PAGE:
We need to teach our children to love each other and be kind while they play together. Being able to share their toys and not grabbing toys from each other. Learning to talk nice and not yelling and screaming to show their feelings. As you know, these are daily duties of ours if we want to help them learn love and kindness at an early age.
It is good to teach our children to pray to God about things that bother them and thank God for things they are happy about. It blesses my heart when I hear children say they prayed for their Dad or Mother because they were not feeling well and their prayers were answered. Praying for safety as their dad has a dangerous job to do and then thanking the Lord when he returns safe. There is something so special about seeing these young children learn about faith and trust in God. My Dad was a man of prayer. I remember one time he was trying to load a steer onto a truck. We were standing by the fence. The steer was giving them a hard time. Dad took his cap off and prayed to God about it. That left an impression on me. Early in life he learned to cry to God during difficult times. His Dad died when he was fourteen years old, and he was raised by a relative.
Each child has his own special traits and needs. Learning to see our children's needs takes a watchfulness. We need to communicate with our children all through their lives. We need to start early if we want to have good communication with them when they are older. Years ago, when my husband came home from work the children would often be near the door, ready to see if the lunch kettle had anything left in it by the smaller ones.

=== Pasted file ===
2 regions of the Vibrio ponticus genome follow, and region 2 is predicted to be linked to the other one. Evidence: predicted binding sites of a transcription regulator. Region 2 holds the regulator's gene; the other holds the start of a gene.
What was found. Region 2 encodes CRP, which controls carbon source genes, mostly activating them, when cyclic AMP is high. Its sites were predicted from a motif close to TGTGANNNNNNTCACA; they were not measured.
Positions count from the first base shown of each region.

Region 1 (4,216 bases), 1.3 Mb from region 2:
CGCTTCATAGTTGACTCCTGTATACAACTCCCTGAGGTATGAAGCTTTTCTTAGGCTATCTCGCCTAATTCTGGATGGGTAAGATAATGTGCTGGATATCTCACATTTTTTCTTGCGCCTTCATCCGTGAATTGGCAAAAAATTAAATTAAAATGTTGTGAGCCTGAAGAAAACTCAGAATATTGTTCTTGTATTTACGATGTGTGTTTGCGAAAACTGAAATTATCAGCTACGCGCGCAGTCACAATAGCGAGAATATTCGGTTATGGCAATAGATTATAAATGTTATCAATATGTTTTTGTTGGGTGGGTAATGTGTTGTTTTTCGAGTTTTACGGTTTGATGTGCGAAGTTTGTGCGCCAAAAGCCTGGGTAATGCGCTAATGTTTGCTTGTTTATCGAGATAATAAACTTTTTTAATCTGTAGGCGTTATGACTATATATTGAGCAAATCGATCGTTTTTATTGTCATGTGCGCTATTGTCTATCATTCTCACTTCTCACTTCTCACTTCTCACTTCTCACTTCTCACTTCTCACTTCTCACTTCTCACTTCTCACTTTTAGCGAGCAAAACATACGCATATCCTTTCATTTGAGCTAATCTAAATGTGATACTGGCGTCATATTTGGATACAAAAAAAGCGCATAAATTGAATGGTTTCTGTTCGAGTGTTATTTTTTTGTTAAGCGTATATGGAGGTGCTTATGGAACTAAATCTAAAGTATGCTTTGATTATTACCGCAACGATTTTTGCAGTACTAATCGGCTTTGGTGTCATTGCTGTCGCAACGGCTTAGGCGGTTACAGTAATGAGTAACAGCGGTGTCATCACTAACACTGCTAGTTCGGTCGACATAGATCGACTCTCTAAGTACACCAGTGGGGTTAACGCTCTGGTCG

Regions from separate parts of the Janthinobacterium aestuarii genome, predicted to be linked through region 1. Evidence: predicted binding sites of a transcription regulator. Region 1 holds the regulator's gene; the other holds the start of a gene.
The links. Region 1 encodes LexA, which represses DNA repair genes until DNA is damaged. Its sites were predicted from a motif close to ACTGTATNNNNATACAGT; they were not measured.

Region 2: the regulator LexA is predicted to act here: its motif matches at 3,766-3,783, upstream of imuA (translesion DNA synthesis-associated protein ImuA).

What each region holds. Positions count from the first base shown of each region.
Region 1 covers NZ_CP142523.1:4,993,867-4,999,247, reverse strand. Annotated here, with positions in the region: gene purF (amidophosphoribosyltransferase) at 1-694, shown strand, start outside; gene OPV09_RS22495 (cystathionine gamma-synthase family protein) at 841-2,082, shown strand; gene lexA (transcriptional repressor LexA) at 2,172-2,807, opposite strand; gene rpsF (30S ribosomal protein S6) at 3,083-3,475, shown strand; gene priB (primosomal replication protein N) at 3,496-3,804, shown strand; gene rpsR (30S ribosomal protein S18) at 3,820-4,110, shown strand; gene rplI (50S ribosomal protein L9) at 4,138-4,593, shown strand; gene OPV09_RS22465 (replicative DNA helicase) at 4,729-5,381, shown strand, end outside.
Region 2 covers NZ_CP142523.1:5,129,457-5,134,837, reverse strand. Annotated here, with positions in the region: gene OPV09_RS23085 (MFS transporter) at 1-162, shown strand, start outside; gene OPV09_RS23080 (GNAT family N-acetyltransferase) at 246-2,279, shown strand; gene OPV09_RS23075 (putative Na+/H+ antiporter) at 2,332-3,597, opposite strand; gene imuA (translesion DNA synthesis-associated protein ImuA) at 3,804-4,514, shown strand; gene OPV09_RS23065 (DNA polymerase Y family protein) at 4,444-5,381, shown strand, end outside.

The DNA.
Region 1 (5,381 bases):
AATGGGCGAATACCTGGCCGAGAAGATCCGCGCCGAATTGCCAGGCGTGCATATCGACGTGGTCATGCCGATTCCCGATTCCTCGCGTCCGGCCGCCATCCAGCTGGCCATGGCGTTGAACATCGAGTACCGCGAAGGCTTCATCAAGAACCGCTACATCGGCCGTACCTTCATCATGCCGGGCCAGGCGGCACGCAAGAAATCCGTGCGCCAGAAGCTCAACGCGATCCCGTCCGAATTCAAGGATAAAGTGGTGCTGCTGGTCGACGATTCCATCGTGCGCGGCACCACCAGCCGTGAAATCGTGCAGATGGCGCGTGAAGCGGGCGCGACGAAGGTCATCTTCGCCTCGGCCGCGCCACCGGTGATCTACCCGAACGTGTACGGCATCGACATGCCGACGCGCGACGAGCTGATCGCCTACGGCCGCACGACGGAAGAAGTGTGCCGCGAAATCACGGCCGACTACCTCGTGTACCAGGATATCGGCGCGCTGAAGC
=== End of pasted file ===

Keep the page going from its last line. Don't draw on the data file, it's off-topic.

But the other children would often have something they wanted to tell Dad. Sometimes they made out with each other who would tell which story. As I look back at that, I am so glad I left them tell, at least sometimes, the story I would have liked to tell but they told it instead. It took some patience to wait till I could communicate with him because of their talk. I am so glad they were able to share things with their dad. When they come to the age of being accountable to god, it is an advantage to parent and child if they had good communication early in life.
Some of our children were past the middle teens when they gave their heart to the Lord. It was important for us to know how our children felt about accepting God's call to salvation. Did they not want to answer the call or were they waiting and not sure of God's call? When we understood that they were waiting for the call then we would rest in that and wait with them till God made it clear. They need to understand the call of God themselves.
It is a wonderful experience when our children come to us and express their desire to become a Christian. It brings so much joy to us. It seems like a heavenly experience. It is not long till the special day of their conversion is in the past and they face struggles and temptations. We need to teach them to fear the Lord and obey his commandments. If they have the proper fear of God it will help them want to be obedient. They need to understand the importance of reading God's word, practicing obedience, being thankful, having a genuine love fot others, being kind and forgiving others. It is important for them to learn to say I am sorry, I was wrong. It does us all good to sincerely say we are sorry to someone.